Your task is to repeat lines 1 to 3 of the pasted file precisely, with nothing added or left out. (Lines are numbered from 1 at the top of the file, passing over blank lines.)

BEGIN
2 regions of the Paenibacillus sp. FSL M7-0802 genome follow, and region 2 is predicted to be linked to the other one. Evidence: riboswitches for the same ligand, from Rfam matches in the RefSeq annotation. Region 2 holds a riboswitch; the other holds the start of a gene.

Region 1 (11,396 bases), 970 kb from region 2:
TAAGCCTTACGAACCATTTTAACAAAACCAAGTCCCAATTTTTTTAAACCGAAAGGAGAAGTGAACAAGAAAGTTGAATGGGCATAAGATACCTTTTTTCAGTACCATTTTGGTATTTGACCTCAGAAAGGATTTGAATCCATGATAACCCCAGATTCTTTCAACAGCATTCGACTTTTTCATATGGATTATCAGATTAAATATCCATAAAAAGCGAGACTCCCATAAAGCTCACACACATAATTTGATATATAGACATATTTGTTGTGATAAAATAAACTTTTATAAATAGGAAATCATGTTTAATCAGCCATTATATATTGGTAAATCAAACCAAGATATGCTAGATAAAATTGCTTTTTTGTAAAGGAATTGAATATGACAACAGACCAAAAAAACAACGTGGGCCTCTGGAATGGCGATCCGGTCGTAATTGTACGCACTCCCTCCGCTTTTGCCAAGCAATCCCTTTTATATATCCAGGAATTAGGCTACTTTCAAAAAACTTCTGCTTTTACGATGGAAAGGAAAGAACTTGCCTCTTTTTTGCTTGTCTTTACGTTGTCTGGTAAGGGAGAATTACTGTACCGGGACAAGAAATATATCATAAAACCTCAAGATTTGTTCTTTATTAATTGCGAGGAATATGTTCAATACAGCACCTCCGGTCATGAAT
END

2 regions of the Paenibacillus sp. FSL M7-0802 genome follow, and region 2 is predicted to be linked to the other one. Evidence: riboswitches for the same ligand, from Rfam matches in the RefSeq annotation. Region 2 holds a riboswitch; the other holds the start of a gene.

Region 1 (11,396 bases), 970 kb from region 2:
TAAGCCTTACGAACCATTTTAACAAAACCAAGTCCCAATTTTTTTAAACCGAAAGGAGAAGTGAACAAGAAAGTTGAATGGGCATAAGATACCTTTTTTCAGTACCATTTTGGTATTTGACCTCAGAAAGGATTTGAATCCATGATAACCCCAGATTCTTTCAACAGCATTCGACTTTTTCATATGGATTATCAGATTAAATATCCATAAAAAGCGAGACTCCCATAAAGCTCACACACATAATTTGATATATAGACATATTTGTTGTGATAAAATAAACTTTTATAAATAGGAAATCATGTTTAATCAGCCATTATATATTGGTAAATCAAACCAAGATATGCTAGATAAAATTGCTTTTTTGTAAAGGAATTGAATATGACAACAGACCAAAAAAACAACGTGGGCCTCTGGAATGGCGATCCGGTCGTAATTGTACGCACTCCCTCCGCTTTTGCCAAGCAATCCCTTTTATATATCCAGGAATTAGGCTACTTTCAAAAAACTTCTGCTTTTACGATGGAAAGGAAAGAACTTGCCTCTTTTTTGCTTGTCTTTACGTTGTCTGGTAAGGGAGAATTACTGTACCGGGACAAGAAATATATCATAAAACCTCAAGATTTGTTCTTTATTAATTGCGAGGAATATGTTCAATACAGCACCTCCGGTCATGAAT